MAY 09, 2024 1:10 PM PDT

Unraveling Martian Sediments: ChemCam Reveals Clues to Mars's Watery Past

Trying to determine if Mars once had more Earth-like conditions in its ancient past is what scientists have been trying to determine for the last several decades. Now, a recent study published in Journal of Geophysical Research: Planets could bring us one step closer to answering this elusive question as a team of international researchers investigated elevated levels of manganese-rich sandstones within Gale Crater on Mars using the NASA Curiosity rover’s ChemCam instrument. This study holds the potential to help researchers better understand past, Earth-like conditions on the Red Planet and the processes that allowed it to happen.

The reason manganese is vital to finding past life on Mars is because it has been found to occur on Earth in ancient sedimentary rocks that have been exposed to long-term watery environments. Ferromanganese, which is an alloy of manganese and iron, has been found on ocean floors and produced by marine microorganisms and other chemical processes. Therefore, finding higher than normal levels of manganese on Mars could indicate that life once existed there long ago.

“It is difficult for manganese oxide to form on the surface of Mars, so we didn’t expect to find it in such high concentrations in a shoreline deposit,” said Dr. Patrick Gasda, who is a scientist in Los Alamos National Laboratory’s Space Science and Applications group and lead author of the study. “On Earth, these types of deposits happen all the time because of the high oxygen in our atmosphere produced by photosynthetic life, and from microbes that help catalyze those manganese oxidation reactions.”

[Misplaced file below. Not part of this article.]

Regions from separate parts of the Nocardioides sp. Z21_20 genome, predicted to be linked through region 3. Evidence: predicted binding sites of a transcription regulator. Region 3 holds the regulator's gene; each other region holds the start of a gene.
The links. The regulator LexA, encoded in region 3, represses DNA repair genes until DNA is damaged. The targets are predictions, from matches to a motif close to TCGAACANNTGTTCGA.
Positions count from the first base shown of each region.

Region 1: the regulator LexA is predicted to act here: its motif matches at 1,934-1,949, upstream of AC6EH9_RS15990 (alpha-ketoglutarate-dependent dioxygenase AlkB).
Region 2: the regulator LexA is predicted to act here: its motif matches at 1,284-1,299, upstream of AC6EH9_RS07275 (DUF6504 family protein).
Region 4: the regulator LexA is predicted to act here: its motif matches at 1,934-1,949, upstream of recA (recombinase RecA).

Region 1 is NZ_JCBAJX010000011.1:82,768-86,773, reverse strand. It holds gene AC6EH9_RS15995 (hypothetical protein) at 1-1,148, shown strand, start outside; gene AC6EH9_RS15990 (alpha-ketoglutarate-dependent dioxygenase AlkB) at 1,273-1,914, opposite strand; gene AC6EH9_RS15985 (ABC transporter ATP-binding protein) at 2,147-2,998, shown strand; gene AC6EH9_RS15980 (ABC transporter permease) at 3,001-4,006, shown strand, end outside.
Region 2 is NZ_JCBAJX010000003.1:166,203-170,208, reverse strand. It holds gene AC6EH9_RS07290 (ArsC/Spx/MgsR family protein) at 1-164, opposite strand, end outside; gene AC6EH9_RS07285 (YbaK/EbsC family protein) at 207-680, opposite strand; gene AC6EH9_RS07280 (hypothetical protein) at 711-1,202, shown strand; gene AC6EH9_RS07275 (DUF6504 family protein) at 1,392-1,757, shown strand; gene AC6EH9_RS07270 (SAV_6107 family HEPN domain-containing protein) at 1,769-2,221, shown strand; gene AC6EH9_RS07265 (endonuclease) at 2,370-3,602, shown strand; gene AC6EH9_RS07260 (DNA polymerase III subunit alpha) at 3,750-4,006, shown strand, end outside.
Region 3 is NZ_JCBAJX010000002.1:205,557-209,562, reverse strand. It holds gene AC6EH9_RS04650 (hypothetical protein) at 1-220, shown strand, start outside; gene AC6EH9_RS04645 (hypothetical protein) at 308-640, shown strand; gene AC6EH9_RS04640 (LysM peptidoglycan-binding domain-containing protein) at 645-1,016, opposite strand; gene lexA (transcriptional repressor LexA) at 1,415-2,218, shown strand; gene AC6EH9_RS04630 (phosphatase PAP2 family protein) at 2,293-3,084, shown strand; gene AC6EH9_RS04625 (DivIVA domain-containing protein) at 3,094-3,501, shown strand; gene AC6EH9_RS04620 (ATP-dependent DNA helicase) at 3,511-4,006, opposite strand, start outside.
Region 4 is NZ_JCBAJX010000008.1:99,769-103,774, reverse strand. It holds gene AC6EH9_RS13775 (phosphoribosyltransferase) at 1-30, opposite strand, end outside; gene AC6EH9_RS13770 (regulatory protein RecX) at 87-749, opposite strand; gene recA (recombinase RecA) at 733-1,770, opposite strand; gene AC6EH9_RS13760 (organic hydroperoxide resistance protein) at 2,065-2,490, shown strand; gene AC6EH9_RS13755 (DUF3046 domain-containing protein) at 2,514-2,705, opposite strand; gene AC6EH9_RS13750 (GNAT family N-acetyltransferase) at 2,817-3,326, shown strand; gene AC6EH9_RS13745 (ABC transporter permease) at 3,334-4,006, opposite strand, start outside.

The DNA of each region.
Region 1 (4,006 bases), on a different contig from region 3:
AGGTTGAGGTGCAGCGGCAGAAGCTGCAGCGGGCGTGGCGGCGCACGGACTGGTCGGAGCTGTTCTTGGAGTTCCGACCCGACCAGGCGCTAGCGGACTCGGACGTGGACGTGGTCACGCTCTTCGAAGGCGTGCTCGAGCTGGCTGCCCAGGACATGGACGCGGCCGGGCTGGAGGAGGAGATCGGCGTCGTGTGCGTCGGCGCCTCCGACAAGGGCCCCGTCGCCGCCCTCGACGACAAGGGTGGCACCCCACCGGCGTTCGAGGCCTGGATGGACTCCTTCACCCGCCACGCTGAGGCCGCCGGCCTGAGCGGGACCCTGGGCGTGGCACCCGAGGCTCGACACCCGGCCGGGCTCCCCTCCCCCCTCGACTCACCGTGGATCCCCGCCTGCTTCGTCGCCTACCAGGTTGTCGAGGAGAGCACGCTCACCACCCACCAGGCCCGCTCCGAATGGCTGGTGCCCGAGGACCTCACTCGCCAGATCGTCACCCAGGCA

Image of ancient bedrocks obtained by NASA’s Curiosity rover in Mars’ Gale Crater. (Credit: NASA/JPL-Caltech/MSSS)

Using the ChemCam instrument onboard NASA’s Curiosity rover, the researchers determined that the manganese found in these sediments could have increased in number due to groundwater moving downward through the Martian regolith, also known as percolation. Additionally, the researchers present several hypotheses pertaining to how the manganese became oxidized enough to increase their numbers but are unable to provide definitive explanations due to the lack of ancient Mars knowledge.

What new discoveries will researchers make about manganese and its connection to ancient water on Mars in the coming years and decades? Only time will tell, and this is why we science!

As always, keep doing science & keep looking up!

Sources: JGR: Planets, ScienceDaily, United States Geological Survey, Los Alamos National Laboratory

About the Author
Master's (MA/MS/Other)
Laurence Tognetti is a six-year USAF Veteran who earned both a BSc and MSc from the School of Earth and Space Exploration at Arizona State University. Laurence is extremely passionate about outer space and science communication, and is the author of "Outer Solar System Moons: Your Personal 3D Journey".
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